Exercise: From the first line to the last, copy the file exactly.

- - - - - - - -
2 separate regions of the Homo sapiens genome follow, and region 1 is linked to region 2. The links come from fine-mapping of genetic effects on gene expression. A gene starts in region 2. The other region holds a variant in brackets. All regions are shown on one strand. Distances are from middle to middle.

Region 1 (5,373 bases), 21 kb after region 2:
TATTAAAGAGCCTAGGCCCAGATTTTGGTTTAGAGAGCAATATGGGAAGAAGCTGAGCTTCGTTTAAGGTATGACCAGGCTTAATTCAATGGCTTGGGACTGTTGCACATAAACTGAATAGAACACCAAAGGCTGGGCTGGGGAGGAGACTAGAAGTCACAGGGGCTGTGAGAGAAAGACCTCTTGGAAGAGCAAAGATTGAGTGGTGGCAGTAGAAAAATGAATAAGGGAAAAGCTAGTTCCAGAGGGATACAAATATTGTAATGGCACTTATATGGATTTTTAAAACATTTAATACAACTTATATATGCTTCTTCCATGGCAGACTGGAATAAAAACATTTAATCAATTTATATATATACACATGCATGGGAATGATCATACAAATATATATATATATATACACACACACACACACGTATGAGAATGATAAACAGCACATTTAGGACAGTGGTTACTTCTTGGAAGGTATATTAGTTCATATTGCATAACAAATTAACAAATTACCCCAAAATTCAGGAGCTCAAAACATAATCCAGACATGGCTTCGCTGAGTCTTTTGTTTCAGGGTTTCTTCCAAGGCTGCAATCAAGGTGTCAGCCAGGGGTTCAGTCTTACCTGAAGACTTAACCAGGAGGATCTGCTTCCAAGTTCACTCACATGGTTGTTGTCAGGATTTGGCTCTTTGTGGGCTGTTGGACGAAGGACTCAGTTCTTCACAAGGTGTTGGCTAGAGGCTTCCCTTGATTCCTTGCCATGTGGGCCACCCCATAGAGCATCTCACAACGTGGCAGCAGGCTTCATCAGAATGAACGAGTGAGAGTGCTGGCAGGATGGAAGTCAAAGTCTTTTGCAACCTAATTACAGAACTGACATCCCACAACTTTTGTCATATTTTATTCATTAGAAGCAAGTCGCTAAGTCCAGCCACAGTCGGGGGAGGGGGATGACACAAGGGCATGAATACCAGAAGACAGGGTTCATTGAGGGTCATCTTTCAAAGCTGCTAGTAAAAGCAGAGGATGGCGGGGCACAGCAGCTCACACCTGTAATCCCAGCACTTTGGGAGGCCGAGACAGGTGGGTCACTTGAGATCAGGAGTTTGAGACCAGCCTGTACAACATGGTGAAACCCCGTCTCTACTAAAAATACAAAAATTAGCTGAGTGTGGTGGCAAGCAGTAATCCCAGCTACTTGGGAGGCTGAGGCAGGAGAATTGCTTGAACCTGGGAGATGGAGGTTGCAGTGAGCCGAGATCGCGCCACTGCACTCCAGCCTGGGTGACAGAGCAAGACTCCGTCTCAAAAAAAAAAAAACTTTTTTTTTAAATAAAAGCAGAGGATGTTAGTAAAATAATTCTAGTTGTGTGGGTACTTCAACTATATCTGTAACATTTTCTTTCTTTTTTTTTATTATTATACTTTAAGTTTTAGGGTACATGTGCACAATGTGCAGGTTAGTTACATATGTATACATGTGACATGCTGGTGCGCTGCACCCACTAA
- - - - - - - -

2 separate regions of the Homo sapiens genome follow, and region 1 is linked to region 2. The links come from fine-mapping of genetic effects on gene expression. A gene starts in region 2. The other region holds a variant in brackets. All regions are shown on one strand. Distances are from middle to middle.

Region 1 (5,373 bases), 21 kb after region 2:
TATTAAAGAGCCTAGGCCCAGATTTTGGTTTAGAGAGCAATATGGGAAGAAGCTGAGCTTCGTTTAAGGTATGACCAGGCTTAATTCAATGGCTTGGGACTGTTGCACATAAACTGAATAGAACACCAAAGGCTGGGCTGGGGAGGAGACTAGAAGTCACAGGGGCTGTGAGAGAAAGACCTCTTGGAAGAGCAAAGATTGAGTGGTGGCAGTAGAAAAATGAATAAGGGAAAAGCTAGTTCCAGAGGGATACAAATATTGTAATGGCACTTATATGGATTTTTAAAACATTTAATACAACTTATATATGCTTCTTCCATGGCAGACTGGAATAAAAACATTTAATCAATTTATATATATACACATGCATGGGAATGATCATACAAATATATATATATATATACACACACACACACACGTATGAGAATGATAAACAGCACATTTAGGACAGTGGTTACTTCTTGGAAGGTATATTAGTTCATATTGCATAACAAATTAACAAATTACCCCAAAATTCAGGAGCTCAAAACATAATCCAGACATGGCTTCGCTGAGTCTTTTGTTTCAGGGTTTCTTCCAAGGCTGCAATCAAGGTGTCAGCCAGGGGTTCAGTCTTACCTGAAGACTTAACCAGGAGGATCTGCTTCCAAGTTCACTCACATGGTTGTTGTCAGGATTTGGCTCTTTGTGGGCTGTTGGACGAAGGACTCAGTTCTTCACAAGGTGTTGGCTAGAGGCTTCCCTTGATTCCTTGCCATGTGGGCCACCCCATAGAGCATCTCACAACGTGGCAGCAGGCTTCATCAGAATGAACGAGTGAGAGTGCTGGCAGGATGGAAGTCAAAGTCTTTTGCAACCTAATTACAGAACTGACATCCCACAACTTTTGTCATATTTTATTCATTAGAAGCAAGTCGCTAAGTCCAGCCACAGTCGGGGGAGGGGGATGACACAAGGGCATGAATACCAGAAGACAGGGTTCATTGAGGGTCATCTTTCAAAGCTGCTAGTAAAAGCAGAGGATGGCGGGGCACAGCAGCTCACACCTGTAATCCCAGCACTTTGGGAGGCCGAGACAGGTGGGTCACTTGAGATCAGGAGTTTGAGACCAGCCTGTACAACATGGTGAAACCCCGTCTCTACTAAAAATACAAAAATTAGCTGAGTGTGGTGGCAAGCAGTAATCCCAGCTACTTGGGAGGCTGAGGCAGGAGAATTGCTTGAACCTGGGAGATGGAGGTTGCAGTGAGCCGAGATCGCGCCACTGCACTCCAGCCTGGGTGACAGAGCAAGACTCCGTCTCAAAAAAAAAAAAACTTTTTTTTTAAATAAAAGCAGAGGATGTTAGTAAAATAATTCTAGTTGTGTGGGTACTTCAACTATATCTGTAACATTTTCTTTCTTTTTTTTTATTATTATACTTTAAGTTTTAGGGTACATGTGCACAATGTGCAGGTTAGTTACATATGTATACATGTGACATGCTGGTGCGCTGCACCCACTAA